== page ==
Yesterday, after checking out the Kingston show in Shoreditch, I popped round the corner to have a squiz at Central Saint Martins Graphic Design degree show. Students on the course were clearly encouraged to explore various areas of design including illustration and photography. I liked what I saw so here are some highlights…
Henry Hadlow‘s The Golden Cockerel book (title page shown above) is an illustrated edition, he explains “of a gruesome Russian folk tale first written down by Pushkin. The illustrations reference the formal conventions of Indian miniature paintings and also the symmetry of Russian nesting doll illustration,” he continues. Here is a selection of spreads:
I really liked these posters by Carolina Andreoli which visualise personal data – such as food stuff’s eaten over a certain period – or relationship between friends and the places she met them.
“These four posters explore issues regarding the active user in music through time and the loss of a physical element in music collecting,” explains Matteo Peolo of these posters which make up his Tangible Object project. Note the graphic representation of vinyl bottom right and also the ones and zeros representing binary digital coding in the poster top left.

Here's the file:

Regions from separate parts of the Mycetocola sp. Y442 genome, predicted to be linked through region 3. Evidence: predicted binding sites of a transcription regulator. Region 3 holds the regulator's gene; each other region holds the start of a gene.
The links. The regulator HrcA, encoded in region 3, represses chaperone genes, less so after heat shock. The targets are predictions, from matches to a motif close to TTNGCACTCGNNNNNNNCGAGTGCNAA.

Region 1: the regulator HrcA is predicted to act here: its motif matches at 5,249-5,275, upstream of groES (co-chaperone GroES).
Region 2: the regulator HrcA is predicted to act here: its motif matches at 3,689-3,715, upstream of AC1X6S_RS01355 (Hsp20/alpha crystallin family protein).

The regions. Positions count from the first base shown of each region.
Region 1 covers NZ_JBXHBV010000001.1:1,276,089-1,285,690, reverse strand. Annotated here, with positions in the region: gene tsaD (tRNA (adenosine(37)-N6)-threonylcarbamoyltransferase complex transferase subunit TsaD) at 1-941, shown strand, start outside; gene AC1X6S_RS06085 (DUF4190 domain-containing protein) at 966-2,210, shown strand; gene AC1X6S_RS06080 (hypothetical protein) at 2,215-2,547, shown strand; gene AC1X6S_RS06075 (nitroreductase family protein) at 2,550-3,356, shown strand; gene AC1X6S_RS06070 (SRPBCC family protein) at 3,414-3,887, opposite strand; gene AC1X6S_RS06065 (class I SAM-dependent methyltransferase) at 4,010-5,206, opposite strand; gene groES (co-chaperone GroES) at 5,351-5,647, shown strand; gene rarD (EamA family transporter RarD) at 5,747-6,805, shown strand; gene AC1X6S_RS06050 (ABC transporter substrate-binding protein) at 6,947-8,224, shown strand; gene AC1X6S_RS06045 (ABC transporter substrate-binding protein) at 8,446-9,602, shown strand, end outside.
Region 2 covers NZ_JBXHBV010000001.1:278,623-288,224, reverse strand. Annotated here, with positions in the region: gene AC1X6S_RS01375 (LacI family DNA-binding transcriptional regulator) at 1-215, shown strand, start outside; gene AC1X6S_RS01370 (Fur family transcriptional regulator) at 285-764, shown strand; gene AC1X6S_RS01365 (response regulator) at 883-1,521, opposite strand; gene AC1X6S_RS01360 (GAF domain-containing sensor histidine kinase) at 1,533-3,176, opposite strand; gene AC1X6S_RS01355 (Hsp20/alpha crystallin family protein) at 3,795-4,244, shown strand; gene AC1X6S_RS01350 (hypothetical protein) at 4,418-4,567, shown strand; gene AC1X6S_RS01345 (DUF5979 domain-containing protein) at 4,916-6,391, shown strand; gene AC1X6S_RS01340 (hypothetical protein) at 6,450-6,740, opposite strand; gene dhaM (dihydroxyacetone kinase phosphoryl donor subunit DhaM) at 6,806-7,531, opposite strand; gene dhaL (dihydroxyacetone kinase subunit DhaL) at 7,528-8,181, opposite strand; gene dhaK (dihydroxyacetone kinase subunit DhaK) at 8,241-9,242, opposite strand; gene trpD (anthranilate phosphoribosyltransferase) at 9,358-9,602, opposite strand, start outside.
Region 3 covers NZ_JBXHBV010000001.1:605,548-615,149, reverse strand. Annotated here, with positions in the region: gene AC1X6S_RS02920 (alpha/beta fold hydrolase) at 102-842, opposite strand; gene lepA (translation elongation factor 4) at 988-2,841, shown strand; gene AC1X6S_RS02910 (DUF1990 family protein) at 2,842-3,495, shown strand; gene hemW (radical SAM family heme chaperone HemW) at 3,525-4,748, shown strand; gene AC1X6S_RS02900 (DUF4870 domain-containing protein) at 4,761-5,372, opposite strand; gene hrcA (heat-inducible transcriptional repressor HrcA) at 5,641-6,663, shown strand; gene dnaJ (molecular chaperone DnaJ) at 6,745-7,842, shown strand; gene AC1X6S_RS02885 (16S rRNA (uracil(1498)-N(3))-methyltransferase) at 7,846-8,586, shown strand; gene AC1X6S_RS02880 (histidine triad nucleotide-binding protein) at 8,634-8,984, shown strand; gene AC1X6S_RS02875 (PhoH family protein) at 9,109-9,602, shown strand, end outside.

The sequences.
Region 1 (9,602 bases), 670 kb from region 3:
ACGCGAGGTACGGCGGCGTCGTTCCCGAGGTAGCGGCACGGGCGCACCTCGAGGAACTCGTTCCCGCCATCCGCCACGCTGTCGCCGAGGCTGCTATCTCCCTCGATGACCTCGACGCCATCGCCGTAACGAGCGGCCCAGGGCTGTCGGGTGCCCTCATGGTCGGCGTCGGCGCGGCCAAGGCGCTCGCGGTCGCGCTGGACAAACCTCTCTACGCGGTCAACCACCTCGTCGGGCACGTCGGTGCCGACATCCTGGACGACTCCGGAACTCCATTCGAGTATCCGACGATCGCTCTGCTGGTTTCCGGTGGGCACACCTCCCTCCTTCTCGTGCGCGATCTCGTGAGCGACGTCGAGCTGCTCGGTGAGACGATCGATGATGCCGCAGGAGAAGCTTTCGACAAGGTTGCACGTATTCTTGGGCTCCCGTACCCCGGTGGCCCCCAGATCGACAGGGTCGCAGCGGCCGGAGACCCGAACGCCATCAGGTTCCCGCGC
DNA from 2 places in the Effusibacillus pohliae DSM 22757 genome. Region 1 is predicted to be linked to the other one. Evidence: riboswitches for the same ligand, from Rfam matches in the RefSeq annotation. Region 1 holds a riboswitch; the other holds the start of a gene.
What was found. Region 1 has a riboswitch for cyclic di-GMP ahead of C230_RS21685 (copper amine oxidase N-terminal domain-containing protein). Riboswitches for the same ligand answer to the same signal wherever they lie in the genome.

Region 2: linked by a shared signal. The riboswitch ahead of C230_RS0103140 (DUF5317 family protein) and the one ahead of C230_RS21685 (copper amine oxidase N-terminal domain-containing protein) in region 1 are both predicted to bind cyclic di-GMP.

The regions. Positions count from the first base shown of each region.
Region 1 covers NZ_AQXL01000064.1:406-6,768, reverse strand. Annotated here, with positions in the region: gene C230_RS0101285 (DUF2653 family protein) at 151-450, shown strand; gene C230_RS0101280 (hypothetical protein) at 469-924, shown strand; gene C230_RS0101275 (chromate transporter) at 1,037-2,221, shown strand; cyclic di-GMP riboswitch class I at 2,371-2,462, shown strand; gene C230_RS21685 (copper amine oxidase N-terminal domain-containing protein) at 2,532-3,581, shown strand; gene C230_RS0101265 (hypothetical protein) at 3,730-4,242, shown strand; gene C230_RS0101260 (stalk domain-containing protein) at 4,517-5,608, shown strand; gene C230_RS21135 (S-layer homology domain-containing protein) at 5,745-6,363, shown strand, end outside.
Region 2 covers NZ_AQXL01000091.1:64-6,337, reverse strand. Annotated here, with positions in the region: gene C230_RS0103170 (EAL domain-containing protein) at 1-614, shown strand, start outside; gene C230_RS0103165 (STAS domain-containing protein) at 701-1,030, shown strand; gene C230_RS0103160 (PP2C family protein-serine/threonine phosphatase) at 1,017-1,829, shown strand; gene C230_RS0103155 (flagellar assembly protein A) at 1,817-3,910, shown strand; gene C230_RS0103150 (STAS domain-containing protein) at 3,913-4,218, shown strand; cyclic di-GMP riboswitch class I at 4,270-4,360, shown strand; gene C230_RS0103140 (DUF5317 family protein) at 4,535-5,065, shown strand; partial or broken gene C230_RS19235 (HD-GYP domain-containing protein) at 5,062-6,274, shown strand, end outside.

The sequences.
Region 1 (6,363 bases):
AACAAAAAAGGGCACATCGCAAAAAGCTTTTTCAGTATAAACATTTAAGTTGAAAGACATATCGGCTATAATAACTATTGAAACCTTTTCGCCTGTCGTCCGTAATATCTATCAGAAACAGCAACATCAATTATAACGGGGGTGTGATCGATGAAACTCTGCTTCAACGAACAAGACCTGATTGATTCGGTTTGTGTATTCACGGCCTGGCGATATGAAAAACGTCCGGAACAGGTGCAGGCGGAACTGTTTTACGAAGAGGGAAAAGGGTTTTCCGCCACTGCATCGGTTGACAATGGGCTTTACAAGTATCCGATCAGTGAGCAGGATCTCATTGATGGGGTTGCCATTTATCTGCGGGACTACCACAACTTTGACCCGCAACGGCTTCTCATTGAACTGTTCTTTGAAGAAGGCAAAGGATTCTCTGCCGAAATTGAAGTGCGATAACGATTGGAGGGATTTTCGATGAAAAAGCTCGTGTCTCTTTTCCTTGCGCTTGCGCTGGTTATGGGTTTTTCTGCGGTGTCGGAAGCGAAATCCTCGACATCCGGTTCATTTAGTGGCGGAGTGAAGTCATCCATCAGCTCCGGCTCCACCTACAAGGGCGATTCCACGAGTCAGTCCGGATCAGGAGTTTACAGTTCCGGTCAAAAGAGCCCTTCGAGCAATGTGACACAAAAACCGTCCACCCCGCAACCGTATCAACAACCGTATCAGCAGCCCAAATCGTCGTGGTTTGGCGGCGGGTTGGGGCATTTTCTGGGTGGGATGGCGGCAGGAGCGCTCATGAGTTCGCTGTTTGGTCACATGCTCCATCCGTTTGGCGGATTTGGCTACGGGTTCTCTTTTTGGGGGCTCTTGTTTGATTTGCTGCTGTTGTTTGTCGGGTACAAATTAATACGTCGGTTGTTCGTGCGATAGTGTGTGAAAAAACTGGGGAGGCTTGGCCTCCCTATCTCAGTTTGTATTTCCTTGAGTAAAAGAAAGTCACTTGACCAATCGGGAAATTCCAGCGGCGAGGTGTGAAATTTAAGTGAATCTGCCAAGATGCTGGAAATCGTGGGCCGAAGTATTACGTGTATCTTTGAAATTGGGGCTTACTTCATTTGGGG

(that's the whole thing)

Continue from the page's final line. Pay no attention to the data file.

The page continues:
I’m not sure my photos do it justice – and I’ve seen this idea before, but Ellen Li’s Paper Lettering project caught my eye. Li had made letters out of strips of coloured paper but photographed them from such an angle as to replicate the thick down strokes made by a calligraphic pen. Here’s a detail:
Top marks to illustrator Dominika Lipniewska for turning her exhibition stand into a beacon of colour. Here’s a closer look at her work:
These three framed posters (above), which seemed to contain a jumble of illustrated typographic forms, drew me to the stand of Shotaro Ishii. I then found a concertina book full of illustrated type – with the contents of the illustration relating to a historic person, place or happening that begins with that letter. Here are some images (apologies for my poor photography):
Joo Hee Kim’s Salmon piece was created initially by producing linocuts – which were then scanned and manipulated using Photoshop. Love the framing – here’s a closer look:
The highlight of the show, for me, was the illustration work of Jianhui Li – whose illustrations of a little boy getting his hair cut really appealed…
Jamie Hearn’s Uniform and Livery project saw him separate logos from packaging – to explore how a brand is made up of both typography as well as colour and form…
Bjørnar Pedersen showcased his collection of shots of London Church signs in one huge print (above). Here are some details:
And finally… this portrait of Jarvis Cocker is by Brendan Olley – who had some cracking large scale photographic prints on show.
What I’ve rounded up here really is just the tip of the iceberg –- there’s a lot of great work on show – and much work that needs to be seen in the flesh, handled or viewed on screen that, for obvious reasons, isn’t best represented on a blog. The show is open through Sunday June 20 at Nicholls & Clarke, 3-10 Shoreditch High Street, London E1 6PG.
Please also have a look at 2010.csmgraphicdesign.com/
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